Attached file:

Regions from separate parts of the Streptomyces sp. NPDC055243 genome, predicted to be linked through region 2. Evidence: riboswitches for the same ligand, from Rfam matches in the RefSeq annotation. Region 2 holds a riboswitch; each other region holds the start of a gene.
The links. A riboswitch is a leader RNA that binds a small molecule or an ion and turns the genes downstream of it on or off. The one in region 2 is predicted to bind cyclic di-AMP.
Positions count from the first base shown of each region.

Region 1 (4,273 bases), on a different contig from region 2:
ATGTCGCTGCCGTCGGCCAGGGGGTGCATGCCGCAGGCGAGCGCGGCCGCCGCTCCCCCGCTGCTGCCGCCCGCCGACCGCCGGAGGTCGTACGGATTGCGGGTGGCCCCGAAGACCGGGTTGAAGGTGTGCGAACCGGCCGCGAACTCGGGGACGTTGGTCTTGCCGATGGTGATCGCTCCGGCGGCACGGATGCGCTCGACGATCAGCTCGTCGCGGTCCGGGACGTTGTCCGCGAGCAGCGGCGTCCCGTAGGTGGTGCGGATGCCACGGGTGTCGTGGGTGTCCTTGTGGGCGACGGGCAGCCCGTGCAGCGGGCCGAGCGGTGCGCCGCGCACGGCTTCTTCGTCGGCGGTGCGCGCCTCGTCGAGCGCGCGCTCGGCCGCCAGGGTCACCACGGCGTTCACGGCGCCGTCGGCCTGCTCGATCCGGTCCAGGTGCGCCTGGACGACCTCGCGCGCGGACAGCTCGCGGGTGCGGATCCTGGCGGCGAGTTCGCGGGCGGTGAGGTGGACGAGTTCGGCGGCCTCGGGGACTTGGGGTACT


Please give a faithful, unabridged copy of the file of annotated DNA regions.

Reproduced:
Regions from separate parts of the Streptomyces sp. NPDC055243 genome, predicted to be linked through region 2. Evidence: riboswitches for the same ligand, from Rfam matches in the RefSeq annotation. Region 2 holds a riboswitch; each other region holds the start of a gene.
The links. A riboswitch is a leader RNA that binds a small molecule or an ion and turns the genes downstream of it on or off. The one in region 2 is predicted to bind cyclic di-AMP.
Positions count from the first base shown of each region.

Region 1 (4,273 bases), on a different contig from region 2:
ATGTCGCTGCCGTCGGCCAGGGGGTGCATGCCGCAGGCGAGCGCGGCCGCCGCTCCCCCGCTGCTGCCGCCCGCCGACCGCCGGAGGTCGTACGGATTGCGGGTGGCCCCGAAGACCGGGTTGAAGGTGTGCGAACCGGCCGCGAACTCGGGGACGTTGGTCTTGCCGATGGTGATCGCTCCGGCGGCACGGATGCGCTCGACGATCAGCTCGTCGCGGTCCGGGACGTTGTCCGCGAGCAGCGGCGTCCCGTAGGTGGTGCGGATGCCACGGGTGTCGTGGGTGTCCTTGTGGGCGACGGGCAGCCCGTGCAGCGGGCCGAGCGGTGCGCCGCGCACGGCTTCTTCGTCGGCGGTGCGCGCCTCGTCGAGCGCGCGCTCGGCCGCCAGGGTCACCACGGCGTTCACGGCGCCGTCGGCCTGCTCGATCCGGTCCAGGTGCGCCTGGACGACCTCGCGCGCGGACAGCTCGCGGGTGCGGATCCTGGCGGCGAGTTCGCGGGCGGTGAGGTGGACGAGTTCGGCGGCCTCGGGGACTTGGGGTACT